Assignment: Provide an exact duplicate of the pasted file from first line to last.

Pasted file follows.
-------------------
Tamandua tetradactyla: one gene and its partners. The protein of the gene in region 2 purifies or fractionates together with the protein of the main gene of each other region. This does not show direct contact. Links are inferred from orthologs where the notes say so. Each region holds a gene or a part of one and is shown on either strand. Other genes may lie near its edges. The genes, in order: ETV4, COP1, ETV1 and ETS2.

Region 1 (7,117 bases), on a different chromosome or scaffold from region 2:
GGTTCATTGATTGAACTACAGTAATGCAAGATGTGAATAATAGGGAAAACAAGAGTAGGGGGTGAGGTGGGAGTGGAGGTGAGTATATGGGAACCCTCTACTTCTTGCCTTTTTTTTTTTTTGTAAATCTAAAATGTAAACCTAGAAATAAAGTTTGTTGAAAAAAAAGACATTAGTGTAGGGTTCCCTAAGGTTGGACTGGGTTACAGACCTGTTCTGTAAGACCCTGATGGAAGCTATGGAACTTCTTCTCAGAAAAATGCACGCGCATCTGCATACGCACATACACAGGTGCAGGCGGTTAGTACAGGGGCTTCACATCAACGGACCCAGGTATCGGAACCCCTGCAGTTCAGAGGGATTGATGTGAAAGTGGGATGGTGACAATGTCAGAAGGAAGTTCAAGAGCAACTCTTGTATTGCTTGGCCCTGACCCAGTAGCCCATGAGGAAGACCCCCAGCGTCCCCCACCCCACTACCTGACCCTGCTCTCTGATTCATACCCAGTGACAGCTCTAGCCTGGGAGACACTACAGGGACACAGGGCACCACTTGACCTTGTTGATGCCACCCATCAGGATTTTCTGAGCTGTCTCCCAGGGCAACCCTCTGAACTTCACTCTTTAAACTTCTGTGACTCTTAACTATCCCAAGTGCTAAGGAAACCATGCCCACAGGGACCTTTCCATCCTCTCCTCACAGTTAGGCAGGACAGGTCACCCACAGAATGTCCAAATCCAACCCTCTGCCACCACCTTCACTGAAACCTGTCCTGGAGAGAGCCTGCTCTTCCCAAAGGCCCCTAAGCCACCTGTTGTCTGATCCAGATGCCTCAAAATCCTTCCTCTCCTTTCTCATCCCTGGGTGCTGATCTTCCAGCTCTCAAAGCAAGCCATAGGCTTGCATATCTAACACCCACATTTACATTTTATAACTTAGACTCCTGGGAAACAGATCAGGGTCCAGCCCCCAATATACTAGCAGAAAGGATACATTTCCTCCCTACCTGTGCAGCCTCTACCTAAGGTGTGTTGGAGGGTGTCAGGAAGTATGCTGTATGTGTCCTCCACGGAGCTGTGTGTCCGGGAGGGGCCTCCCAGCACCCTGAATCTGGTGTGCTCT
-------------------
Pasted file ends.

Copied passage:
Tamandua tetradactyla: one gene and its partners. The protein of the gene in region 2 purifies or fractionates together with the protein of the main gene of each other region. This does not show direct contact. Links are inferred from orthologs where the notes say so. Each region holds a gene or a part of one and is shown on either strand. Other genes may lie near its edges. The genes, in order: ETV4, COP1, ETV1 and ETS2.

Region 1 (7,117 bases), on a different chromosome or scaffold from region 2:
GGTTCATTGATTGAACTACAGTAATGCAAGATGTGAATAATAGGGAAAACAAGAGTAGGGGGTGAGGTGGGAGTGGAGGTGAGTATATGGGAACCCTCTACTTCTTGCCTTTTTTTTTTTTTGTAAATCTAAAATGTAAACCTAGAAATAAAGTTTGTTGAAAAAAAAGACATTAGTGTAGGGTTCCCTAAGGTTGGACTGGGTTACAGACCTGTTCTGTAAGACCCTGATGGAAGCTATGGAACTTCTTCTCAGAAAAATGCACGCGCATCTGCATACGCACATACACAGGTGCAGGCGGTTAGTACAGGGGCTTCACATCAACGGACCCAGGTATCGGAACCCCTGCAGTTCAGAGGGATTGATGTGAAAGTGGGATGGTGACAATGTCAGAAGGAAGTTCAAGAGCAACTCTTGTATTGCTTGGCCCTGACCCAGTAGCCCATGAGGAAGACCCCCAGCGTCCCCCACCCCACTACCTGACCCTGCTCTCTGATTCATACCCAGTGACAGCTCTAGCCTGGGAGACACTACAGGGACACAGGGCACCACTTGACCTTGTTGATGCCACCCATCAGGATTTTCTGAGCTGTCTCCCAGGGCAACCCTCTGAACTTCACTCTTTAAACTTCTGTGACTCTTAACTATCCCAAGTGCTAAGGAAACCATGCCCACAGGGACCTTTCCATCCTCTCCTCACAGTTAGGCAGGACAGGTCACCCACAGAATGTCCAAATCCAACCCTCTGCCACCACCTTCACTGAAACCTGTCCTGGAGAGAGCCTGCTCTTCCCAAAGGCCCCTAAGCCACCTGTTGTCTGATCCAGATGCCTCAAAATCCTTCCTCTCCTTTCTCATCCCTGGGTGCTGATCTTCCAGCTCTCAAAGCAAGCCATAGGCTTGCATATCTAACACCCACATTTACATTTTATAACTTAGACTCCTGGGAAACAGATCAGGGTCCAGCCCCCAATATACTAGCAGAAAGGATACATTTCCTCCCTACCTGTGCAGCCTCTACCTAAGGTGTGTTGGAGGGTGTCAGGAAGTATGCTGTATGTGTCCTCCACGGAGCTGTGTGTCCGGGAGGGGCCTCCCAGCACCCTGAATCTGGTGTGCTCT